Genetics company refuses to cover defective calves

Last updated 09:26 07/08/2012
Hairy calves
HAIRY AND HOT: Many farmers want compensation for mutant calves.

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A Waikato farmer is demanding compensation after a genetic mutation in a commercial breeding bull created unusually hairy calves that are getting into water troughs to cool off.

The organisation that provided the bull semen, Hamilton-based dairy genetics company Livestock Improvement (LIC), said it would not pay compensation as the genetic mutation is ''naturally occurring'', meaning it did not result from anything LIC did.

If it was liable and did pay compensation, LIC says it could be exposed for nearly $2 million.

South Waikato farmer Craig Littin is one of about 900 affected farmers nationwide, including about 400 farmers in the Waikato. About 1500 calves, all heifers, are understood to be affected, as carriers of the genetic mutation.

Littin said he had 10 defective calves bred from semen bought from LIC.

The defective semen is from a holstein-friesian bull called Matrix, by a holstein-friesian sire called Halcyon.

"The Matrix calves have come out really funny. They are extremely hairy and are doing really strange things, like sitting in water troughs to try and control their body temperature," Littin said.

The Lichfield dairy farmer, who runs a cross-bred herd, said LIC should pay him full compensation for the defective animals.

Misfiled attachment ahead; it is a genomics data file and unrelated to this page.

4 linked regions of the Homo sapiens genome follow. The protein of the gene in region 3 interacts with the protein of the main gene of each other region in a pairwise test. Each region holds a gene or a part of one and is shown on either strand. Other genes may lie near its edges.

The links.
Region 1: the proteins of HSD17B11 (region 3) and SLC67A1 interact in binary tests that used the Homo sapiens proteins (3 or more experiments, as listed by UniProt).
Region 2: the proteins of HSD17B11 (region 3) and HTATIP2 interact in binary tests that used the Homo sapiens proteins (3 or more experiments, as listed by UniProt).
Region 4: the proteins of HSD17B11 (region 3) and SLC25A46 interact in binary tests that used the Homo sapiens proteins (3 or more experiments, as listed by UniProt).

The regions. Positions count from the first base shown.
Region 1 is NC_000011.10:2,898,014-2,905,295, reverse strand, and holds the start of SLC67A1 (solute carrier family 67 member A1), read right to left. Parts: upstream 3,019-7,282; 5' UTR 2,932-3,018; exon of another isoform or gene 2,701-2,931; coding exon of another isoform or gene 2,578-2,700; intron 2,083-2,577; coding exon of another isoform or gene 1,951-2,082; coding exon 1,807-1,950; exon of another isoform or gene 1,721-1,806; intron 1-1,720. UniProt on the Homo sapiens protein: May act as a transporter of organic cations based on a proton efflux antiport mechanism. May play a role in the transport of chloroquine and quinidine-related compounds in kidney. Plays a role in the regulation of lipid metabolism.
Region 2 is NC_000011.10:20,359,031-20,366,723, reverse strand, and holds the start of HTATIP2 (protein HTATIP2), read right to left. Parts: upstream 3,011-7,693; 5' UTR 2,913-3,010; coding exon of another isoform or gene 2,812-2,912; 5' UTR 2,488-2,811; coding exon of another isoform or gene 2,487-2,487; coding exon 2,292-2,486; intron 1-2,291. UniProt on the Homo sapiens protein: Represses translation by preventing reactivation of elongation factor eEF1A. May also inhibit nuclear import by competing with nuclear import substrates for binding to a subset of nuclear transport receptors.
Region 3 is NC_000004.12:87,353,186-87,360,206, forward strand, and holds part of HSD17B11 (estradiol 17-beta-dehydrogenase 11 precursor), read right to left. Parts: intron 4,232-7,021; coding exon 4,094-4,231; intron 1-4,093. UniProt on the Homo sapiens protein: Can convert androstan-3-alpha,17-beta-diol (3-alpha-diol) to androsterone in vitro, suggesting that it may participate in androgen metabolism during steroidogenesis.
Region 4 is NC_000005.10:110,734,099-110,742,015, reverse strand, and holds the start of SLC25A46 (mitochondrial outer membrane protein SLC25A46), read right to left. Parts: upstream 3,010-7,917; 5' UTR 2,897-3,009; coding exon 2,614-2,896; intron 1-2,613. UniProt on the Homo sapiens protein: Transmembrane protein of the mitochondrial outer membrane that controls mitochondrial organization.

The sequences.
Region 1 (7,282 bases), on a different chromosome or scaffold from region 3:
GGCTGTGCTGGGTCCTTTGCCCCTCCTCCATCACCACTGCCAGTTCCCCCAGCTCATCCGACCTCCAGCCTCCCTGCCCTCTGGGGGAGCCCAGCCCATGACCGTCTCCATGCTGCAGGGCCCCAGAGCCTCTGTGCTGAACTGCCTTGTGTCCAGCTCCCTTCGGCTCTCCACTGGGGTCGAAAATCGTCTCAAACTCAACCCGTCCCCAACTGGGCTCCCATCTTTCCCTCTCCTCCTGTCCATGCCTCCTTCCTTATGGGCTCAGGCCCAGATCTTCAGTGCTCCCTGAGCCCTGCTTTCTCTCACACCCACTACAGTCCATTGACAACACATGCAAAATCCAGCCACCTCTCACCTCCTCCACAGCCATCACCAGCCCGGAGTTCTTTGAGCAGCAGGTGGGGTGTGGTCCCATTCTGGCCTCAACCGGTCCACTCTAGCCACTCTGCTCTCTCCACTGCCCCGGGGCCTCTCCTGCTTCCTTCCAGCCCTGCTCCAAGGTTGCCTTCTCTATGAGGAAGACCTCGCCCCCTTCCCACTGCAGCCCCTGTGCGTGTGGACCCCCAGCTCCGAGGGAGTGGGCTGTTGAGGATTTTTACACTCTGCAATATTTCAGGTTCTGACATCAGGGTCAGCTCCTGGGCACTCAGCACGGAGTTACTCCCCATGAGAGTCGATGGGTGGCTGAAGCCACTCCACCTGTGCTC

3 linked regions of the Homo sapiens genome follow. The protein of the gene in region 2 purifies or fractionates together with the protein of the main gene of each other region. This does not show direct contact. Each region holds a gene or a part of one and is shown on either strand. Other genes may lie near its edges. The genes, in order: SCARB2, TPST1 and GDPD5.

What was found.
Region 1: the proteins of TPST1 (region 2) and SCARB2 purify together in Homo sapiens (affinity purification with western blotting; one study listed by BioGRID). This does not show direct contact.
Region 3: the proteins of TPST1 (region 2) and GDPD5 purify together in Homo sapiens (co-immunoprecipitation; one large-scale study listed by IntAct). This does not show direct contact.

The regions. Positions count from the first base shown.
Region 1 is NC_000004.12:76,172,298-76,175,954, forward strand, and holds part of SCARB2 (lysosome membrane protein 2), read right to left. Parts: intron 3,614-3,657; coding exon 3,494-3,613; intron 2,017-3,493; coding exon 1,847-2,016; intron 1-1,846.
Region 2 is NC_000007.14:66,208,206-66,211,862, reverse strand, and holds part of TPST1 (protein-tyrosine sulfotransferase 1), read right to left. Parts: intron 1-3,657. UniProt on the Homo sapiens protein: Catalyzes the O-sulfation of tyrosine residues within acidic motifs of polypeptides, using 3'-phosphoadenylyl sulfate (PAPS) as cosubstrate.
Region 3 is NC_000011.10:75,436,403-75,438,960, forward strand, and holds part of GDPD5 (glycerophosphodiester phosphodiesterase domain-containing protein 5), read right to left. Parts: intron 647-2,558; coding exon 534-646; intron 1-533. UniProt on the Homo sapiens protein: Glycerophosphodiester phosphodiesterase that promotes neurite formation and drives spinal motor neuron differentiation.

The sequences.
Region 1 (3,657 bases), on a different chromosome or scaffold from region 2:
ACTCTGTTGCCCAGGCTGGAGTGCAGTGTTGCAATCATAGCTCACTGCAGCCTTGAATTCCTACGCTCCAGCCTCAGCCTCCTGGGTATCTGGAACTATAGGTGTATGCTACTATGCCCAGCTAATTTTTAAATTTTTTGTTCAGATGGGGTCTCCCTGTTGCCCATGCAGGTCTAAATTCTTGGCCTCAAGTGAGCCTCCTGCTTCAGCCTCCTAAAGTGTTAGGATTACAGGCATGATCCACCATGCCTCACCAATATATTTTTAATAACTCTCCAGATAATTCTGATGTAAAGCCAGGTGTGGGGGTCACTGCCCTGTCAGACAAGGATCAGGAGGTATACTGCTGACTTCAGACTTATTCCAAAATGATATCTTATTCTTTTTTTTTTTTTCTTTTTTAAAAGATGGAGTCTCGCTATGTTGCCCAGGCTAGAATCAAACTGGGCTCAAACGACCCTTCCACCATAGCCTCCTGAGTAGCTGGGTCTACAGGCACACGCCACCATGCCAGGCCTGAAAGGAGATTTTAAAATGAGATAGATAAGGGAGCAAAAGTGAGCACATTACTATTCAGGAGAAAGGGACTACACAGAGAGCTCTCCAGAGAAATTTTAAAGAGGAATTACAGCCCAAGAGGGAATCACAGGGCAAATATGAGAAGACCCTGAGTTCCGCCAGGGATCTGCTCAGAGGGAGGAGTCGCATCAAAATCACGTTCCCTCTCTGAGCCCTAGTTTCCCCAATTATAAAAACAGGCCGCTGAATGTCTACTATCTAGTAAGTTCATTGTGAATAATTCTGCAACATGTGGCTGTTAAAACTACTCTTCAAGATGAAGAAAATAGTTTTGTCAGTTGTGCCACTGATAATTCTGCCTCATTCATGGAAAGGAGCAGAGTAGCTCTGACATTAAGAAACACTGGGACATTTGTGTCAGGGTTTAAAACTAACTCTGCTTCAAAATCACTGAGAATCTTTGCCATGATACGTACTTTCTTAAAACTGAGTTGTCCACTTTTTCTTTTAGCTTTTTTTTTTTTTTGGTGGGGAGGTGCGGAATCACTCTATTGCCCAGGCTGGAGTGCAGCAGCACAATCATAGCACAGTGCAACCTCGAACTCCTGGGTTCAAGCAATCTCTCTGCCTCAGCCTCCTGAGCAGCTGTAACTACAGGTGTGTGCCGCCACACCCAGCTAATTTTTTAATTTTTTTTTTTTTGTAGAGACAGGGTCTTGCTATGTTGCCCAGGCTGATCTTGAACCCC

LIC confirmed there was a genetic mutation in Matrix, inherited from its sire, which has affected about half the female calves bred from the Matrix semen.

LIC also confirmed the traits from the mutation, which include excessive hairiness and a lack of heat tolerance. It has received about 40 complaints from farmers.

LIC said if it was to provide compensation, it could be exposed for up to $1.95m, calculated at $1300 for each of the 1500 affected calves.

But the farmer-owned co-operative said it would not compensate farmers as the genetic mutation was naturally occurring and the co-operative did not know about the mutation when it sold the semen.

"Most farmers recognise that these rare mutations are naturally occurring and simply a fact of life," LIC genetics general manager Peter Gatley said.

The company said it was no longer selling genetic material from Matrix and had never sold semen from Halcyon.

Littin said each calf had cost him about $1200, including grazing for the past six months. He could not simply sell them, as that would just be passing the problem on to other farmers.